Judge Richard Leon erred by discrediting regulatory filings made by AT&T and DirecTV in his ruling to allow the AT&T/Time Warner merger, the Federal Communications Commission said in one of several amicus briefs submitted on Monday.
The Federal Communications Commission did little to get in the way of the AT&T/Time Warner tie-up during the merger review process, but the agency has now filed an amicus curiae brief in defence of evidence used by the Department of Justice as the Antitrust Division seeks to block the deal on appeal. FCC chairman Ajit Pai said last year that the agency did not have the authority to review the deal because AT&T was not acquiring any licences from Time Warner. Although the agency said it is not taking an official stance on the litigation, its brief certainly aids the Antitrust Division’s argument.
Attorneys general from several states are calling for further conditions in the Department of Justice’s settlement of its concerns in the Bayer/Monsanto merger, saying that the proposed remedies are not enough to protect competition.
The Department of Justice conditionally cleared Bayer’s acquisition of Monsanto in May, but several state attorneys general have said the agreed divestiture remedy is not enough to preserve competition and urged the Antitrust Division to impose further conditions. We have coverage of that, and of Apple’s and Qualcomm’s lawyers pushing back against separate antitrust claims.
The government’s chances of successfully appealing the AT&T/Time Warner ruling are complicated by an apparent concession on efficiencies during the trial. William S Comanor – previously special economic assistant to the assistant attorney general for antitrust and director of the Federal Trade Commission’s bureau of economics – and Donald I Baker – former head of the DOJ’s antitrust division – explain.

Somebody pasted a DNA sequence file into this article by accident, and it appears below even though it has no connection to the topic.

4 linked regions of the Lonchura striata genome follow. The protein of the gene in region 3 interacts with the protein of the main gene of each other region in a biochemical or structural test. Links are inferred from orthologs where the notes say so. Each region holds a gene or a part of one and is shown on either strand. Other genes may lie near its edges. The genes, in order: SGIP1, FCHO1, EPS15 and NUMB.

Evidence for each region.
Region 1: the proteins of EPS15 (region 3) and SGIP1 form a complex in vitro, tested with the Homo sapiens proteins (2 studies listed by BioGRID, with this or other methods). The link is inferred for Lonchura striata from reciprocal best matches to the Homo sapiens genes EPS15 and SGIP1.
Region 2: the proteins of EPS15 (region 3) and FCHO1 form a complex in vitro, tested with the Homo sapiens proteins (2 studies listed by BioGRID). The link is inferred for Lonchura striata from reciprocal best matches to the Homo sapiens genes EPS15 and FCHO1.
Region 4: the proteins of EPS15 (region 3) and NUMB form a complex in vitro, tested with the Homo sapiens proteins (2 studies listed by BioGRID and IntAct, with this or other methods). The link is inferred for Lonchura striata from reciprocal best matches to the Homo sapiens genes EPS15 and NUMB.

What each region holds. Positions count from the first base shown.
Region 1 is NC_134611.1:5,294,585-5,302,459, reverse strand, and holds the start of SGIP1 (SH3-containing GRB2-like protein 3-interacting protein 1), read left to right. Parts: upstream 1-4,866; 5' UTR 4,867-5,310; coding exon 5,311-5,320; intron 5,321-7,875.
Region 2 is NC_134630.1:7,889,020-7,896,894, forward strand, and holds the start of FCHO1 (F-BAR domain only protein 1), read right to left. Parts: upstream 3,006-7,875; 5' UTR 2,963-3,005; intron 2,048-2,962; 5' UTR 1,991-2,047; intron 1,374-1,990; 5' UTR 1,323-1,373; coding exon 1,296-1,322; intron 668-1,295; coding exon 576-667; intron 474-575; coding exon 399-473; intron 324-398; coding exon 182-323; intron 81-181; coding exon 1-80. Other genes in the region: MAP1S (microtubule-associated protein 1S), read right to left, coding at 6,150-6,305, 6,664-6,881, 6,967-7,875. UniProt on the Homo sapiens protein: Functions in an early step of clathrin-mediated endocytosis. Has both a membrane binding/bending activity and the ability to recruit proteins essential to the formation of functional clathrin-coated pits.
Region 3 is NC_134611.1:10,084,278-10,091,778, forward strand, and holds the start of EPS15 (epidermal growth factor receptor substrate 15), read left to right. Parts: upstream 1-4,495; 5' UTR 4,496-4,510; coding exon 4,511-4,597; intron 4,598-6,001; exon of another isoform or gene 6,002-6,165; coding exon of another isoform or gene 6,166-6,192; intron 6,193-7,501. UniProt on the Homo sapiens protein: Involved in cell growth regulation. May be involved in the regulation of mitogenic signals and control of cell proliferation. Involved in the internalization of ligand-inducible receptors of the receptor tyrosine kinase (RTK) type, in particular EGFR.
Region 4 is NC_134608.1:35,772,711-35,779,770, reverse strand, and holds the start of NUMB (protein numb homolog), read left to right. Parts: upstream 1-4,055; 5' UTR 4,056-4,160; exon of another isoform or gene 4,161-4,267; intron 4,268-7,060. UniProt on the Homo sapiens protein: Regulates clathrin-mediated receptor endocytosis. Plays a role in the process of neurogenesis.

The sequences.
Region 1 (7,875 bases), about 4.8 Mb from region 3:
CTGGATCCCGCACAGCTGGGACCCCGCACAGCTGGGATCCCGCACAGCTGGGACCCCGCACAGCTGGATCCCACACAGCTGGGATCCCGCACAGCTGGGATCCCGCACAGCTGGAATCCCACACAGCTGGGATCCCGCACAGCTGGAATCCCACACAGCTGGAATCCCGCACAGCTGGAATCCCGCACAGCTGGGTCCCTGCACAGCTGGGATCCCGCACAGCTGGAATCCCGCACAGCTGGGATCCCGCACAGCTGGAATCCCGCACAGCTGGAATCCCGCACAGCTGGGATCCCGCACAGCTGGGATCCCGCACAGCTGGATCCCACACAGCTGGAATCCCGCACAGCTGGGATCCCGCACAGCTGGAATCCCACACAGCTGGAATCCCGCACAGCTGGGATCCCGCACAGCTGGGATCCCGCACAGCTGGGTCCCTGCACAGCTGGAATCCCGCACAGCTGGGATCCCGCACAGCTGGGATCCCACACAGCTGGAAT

White & Case partner Noah Brumfield will speak on the panel “Emerging antitrust issues in high tech” at GCR Live IP & Antitrust in California tomorrow. Here, he previews his thoughts on the Department of Justice’s “drastic and confusing shift” in views on patents and the split between European and US intellectual property enforcement.
It is hard out there for a claim under section 2 of the Sherman Act. Even the Department of Justice’s antitrust division has not tried to bring more than a handful of monopolisation charges in recent years. With all the precedent about antitrust law not protecting competitors, how do the rivals of the defendant win a $315 million jury verdict?
While the recent heatwave may have you inside by the air-conditioning all day, we have collected the hottest docs in antitrust to keep you entertained.
Cormac O'Daly and Frédéric Louis
Martin Sura and Kim Lars Mehrbrey
Gonçalo Machado Borges
Morais Leităo Galvăo Teles Soares da Silva & Associados (Lisbon)